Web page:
I’ve written quite a few pieces for TAC bemoaning the transformation of the public square into an irradiated no-man’s-land flanked by a pair of armed camps. Usually, I end with an appeal to shared values and a plea for civil public discourse. But the more the debate surrounding the recent wave of anti-abortion bills heats up, the more convinced I become that, on this issue, compromise is impossible.
Both sides seem to agree on that point.
During his two terms as president, Bill Clinton tried to strike a middle ground by advocating for “safe, legal, and rare” abortion, and the Christian Right didn’t go for it. Why would they? If abortion really is killing a baby, then there’s no Aristotelian golden mean between killing a lot of babies and killing no babies.
As the now-disgraced Louis C.K. put it in a 2016 stand-up routine, “[Abortion is] either taking a s**t or it’s killing a baby. It’s only one of those two things. It’s no other things. So if you didn’t like hearing that it’s like taking a s**t, you think it’s like killing a baby. That’s the only other [opinion] you get to have.” For anyone who holds the latter opinion, the idea of compromise is unthinkable.
Congresswomen Alexandria Ocasio-Cortez has called Georgia’s “heartbeat bill,” which could ban abortions as early as six weeks into pregnancy, a “backdoor ban” because, at that early stage, most women don’t even know they’re pregnant. She’s right. The legislators who voted for that law (and similar initiatives in Ohio, Alabama, Kentucky, and Mississippi) believe that life begins at conception. Their goal is to ban as many abortions as possible using whatever legislative tactics they think will be effective.
Pro-life activists often criticize pro-choicers for their extremism (such as when Virginia Governor Ralph Northam expressed his approval for killing unwanted babies that had been delivered alive), but the pro-choicers at least had an extreme fringe towards which to move. The pro-life movement, with its uncompromising call to protect all life from the moment of conception, has always been extreme, and justifiably so.
For a while, pro-choicers seemed confident that such “backward” beliefs were destined for the ash heap of history. But with Brett Kavanaugh on the Supreme Court, Donald Trump in office, and a slew of Republican-controlled state legislatures setting their sights directly on the 1973 Roe v. Wade decision, victory no longer seems quite as certain. The pro-choicers are afraid, and it shows.
Last week, a pair of viral videos surfaced showing Pennsylvania State Representative Brian Sims harassing and attempting to dox an old woman and a trio of teenagers who were peacefully protesting outside of a Planned Parenthood clinic in Philadelphia. Sims called the protestors “racist[s]” and “pseudo-Christians,” and seemed to take pride in his lack of civility. “They bank on us being quiet. They bank on us caring more about decorum than we do about righteous indignation…. This [harassment] is what they deserve, and this is what they need. Every single time any of us walk by something like this, we’re letting them win…. This is disgusting. This isn’t Christianity,” Sims said.
One journalist on Twitter put it even more succinctly: “I don’t care if your anti-abortion friend makes good cookies, always remembers how you take your tea, gets a haircut every 6-8 weeks or really nails the tenor line in choir. They’re not a good person.”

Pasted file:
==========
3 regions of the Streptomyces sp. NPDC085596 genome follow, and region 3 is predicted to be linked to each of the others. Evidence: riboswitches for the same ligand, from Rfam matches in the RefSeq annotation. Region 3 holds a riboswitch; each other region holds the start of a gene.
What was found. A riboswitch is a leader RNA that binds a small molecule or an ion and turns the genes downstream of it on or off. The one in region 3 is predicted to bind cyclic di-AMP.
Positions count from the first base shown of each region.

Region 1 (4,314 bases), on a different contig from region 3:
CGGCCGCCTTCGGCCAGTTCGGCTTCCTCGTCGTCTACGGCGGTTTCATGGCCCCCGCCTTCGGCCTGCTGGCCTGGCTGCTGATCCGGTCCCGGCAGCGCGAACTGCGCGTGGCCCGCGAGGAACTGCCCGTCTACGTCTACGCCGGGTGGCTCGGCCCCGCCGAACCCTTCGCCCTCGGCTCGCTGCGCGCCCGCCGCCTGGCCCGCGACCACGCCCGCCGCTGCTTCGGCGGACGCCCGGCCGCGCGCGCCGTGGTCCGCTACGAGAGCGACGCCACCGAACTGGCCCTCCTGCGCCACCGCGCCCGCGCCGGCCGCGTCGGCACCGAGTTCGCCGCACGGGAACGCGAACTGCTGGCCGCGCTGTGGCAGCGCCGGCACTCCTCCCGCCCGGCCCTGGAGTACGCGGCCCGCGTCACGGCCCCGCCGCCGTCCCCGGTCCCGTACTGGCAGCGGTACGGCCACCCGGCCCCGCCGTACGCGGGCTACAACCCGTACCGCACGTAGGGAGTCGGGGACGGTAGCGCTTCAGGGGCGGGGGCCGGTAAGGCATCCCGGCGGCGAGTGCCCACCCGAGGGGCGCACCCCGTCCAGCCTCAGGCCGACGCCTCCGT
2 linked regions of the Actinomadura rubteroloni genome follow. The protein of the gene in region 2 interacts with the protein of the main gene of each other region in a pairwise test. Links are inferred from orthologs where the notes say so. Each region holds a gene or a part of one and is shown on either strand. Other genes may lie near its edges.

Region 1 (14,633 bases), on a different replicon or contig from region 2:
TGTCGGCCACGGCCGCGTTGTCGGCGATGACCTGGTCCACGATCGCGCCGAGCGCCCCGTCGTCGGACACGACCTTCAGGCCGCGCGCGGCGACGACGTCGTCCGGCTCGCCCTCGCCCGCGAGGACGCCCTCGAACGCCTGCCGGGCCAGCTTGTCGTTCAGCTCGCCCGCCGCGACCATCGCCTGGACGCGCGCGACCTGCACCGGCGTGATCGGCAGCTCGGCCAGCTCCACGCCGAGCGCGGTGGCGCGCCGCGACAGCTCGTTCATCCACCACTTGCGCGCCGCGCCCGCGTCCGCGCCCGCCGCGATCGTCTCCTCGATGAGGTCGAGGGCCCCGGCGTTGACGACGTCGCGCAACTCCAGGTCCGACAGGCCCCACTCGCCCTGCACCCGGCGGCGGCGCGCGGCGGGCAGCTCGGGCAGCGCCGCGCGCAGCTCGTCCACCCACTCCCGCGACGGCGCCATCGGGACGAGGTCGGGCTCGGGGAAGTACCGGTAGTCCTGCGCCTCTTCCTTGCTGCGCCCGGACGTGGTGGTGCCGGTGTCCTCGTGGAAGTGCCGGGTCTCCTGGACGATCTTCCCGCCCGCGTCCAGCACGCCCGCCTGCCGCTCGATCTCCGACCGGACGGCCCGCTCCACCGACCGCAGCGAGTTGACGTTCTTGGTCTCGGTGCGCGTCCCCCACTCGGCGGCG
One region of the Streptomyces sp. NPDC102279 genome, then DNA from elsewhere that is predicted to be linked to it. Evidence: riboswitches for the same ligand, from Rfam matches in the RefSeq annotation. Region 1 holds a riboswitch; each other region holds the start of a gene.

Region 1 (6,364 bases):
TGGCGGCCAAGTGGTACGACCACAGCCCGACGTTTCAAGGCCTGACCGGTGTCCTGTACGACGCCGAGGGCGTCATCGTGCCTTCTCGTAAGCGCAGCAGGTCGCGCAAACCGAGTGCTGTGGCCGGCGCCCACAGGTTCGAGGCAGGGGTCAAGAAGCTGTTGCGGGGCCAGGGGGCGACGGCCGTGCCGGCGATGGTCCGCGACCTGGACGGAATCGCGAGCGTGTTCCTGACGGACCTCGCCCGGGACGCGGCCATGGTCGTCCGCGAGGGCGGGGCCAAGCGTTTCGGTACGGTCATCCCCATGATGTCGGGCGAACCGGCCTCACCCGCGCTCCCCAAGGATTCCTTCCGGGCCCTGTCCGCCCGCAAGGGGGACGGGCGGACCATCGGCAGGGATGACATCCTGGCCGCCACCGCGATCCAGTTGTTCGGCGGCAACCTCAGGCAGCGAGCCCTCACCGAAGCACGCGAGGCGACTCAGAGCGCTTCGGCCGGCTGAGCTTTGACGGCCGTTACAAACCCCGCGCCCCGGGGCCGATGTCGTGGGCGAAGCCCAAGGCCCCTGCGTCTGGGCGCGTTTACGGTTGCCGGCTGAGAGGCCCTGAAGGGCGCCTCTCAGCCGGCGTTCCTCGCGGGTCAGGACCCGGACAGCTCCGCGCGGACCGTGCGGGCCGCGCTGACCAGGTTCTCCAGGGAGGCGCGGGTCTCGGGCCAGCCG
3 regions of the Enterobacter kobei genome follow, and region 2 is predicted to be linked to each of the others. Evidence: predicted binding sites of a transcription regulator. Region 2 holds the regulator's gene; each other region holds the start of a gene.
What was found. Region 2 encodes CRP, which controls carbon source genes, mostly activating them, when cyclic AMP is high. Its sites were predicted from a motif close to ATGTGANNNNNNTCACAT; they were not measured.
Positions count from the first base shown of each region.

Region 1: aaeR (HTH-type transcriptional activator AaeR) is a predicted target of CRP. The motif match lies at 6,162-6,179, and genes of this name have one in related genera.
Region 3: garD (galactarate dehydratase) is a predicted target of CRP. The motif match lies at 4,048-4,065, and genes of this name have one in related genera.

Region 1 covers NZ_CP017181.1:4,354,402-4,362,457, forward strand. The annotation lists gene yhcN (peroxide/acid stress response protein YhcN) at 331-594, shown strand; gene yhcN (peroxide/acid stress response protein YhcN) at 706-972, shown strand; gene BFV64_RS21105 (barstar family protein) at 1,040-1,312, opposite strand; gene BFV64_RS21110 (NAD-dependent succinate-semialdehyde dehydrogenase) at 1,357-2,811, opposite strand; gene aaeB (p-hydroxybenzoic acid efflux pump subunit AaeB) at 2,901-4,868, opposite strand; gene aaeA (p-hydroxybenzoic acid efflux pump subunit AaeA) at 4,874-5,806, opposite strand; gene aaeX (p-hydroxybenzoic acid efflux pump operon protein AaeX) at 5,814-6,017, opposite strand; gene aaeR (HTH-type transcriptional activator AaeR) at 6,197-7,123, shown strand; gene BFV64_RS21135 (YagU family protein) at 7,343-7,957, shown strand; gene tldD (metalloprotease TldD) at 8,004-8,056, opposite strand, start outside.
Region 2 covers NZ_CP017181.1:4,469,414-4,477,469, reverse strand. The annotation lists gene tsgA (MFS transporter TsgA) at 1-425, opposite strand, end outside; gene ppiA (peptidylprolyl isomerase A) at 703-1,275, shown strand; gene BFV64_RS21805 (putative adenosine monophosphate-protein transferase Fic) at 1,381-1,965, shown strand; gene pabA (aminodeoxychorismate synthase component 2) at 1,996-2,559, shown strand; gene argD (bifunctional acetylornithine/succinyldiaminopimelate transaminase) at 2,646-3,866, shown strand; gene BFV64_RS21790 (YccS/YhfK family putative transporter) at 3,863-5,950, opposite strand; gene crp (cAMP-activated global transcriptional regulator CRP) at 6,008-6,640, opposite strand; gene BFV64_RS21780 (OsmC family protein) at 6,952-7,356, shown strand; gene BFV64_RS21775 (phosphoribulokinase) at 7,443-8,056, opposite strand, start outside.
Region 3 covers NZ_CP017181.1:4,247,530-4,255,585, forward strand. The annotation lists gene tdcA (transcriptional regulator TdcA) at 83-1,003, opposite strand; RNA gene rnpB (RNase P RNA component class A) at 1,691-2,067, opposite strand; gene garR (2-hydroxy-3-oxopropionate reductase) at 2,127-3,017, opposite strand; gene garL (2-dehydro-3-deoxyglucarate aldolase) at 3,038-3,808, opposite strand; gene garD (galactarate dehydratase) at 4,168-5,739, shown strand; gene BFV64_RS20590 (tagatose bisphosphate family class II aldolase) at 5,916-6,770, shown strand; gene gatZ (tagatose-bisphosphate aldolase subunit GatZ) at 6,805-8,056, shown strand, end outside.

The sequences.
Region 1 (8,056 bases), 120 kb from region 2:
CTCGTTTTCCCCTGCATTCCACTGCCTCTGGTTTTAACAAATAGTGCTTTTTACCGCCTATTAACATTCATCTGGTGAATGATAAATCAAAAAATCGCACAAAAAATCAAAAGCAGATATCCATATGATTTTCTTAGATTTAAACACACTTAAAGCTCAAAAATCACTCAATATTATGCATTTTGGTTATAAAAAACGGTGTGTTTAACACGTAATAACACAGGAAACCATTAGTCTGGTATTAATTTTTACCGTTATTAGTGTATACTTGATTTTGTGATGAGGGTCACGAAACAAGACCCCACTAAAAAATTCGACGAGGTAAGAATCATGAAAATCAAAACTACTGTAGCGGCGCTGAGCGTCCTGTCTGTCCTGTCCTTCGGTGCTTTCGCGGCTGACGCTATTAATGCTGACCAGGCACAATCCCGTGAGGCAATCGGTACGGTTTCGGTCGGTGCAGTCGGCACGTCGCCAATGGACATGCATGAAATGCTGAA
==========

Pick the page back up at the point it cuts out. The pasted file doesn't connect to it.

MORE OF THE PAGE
In response to Georgia’s “heartbeat bill,” several film production companies announced a boycott of the state, and the ever-#relevant Alyssa Milano called for a #SexStrike (which, I imagine, will only hurt men who are already pro-choice since no pro-life man would ever date or marry the sort of woman who would go along with this nonsense, but never mind).
Feminists, their heads stuffed with images from The Handmaid’s Tale, falsely claimed that Georgia’s law would make miscarriage a criminal offense and imprison women who sought abortions. Both sides have mostly refrained from violence so far, but otherwise all options seem to be on the table.
The clear intention of the pro-choice movement in the United States today is to demonize pro-lifers and drive them from the public square. And as the threat to Roe v. Wade intensifies, so will the antagonism towards anyone who refuses to endorse unrestricted abortion on demand as a positive good for society.
So the race is on. The pro-lifers are using every trick in the book to overturn Roe v. Wade and achieve their goals through judicial fiat before they’re pushed to the fringes of a leftward-moving society. The pro-choicers are scrambling to seize the moral high ground, make opposition to abortion unthinkable, and lay the foundation for a stalwart resistance movement should the legal battle go ill for them. Pro-lifers likely won’t get a better opportunity to ban abortion than the one they have right now. If the Supreme Court refuses to consider any of the heartbeat laws or upholds Roe, the Christian Right’s entire raison d’être will collapse, and there will be nothing left to do but embrace the Benedict Option and prepare for a long exile. If the Court overturns Roe, there will almost certainly be violence from the Left, and this country will suffer a tear in its national fabric the likes of which we haven’t seen since the Civil War.
Over the next four years (possibly the next few months), one side or the other is going to lose very badly. All the years between 1973 and now may well have been leading up to this moment. To quote a small independent film that a few of you might have seen: “We’re in the endgame now.”
Grayson Quay is a freelance writer and M.A. at Georgetown University.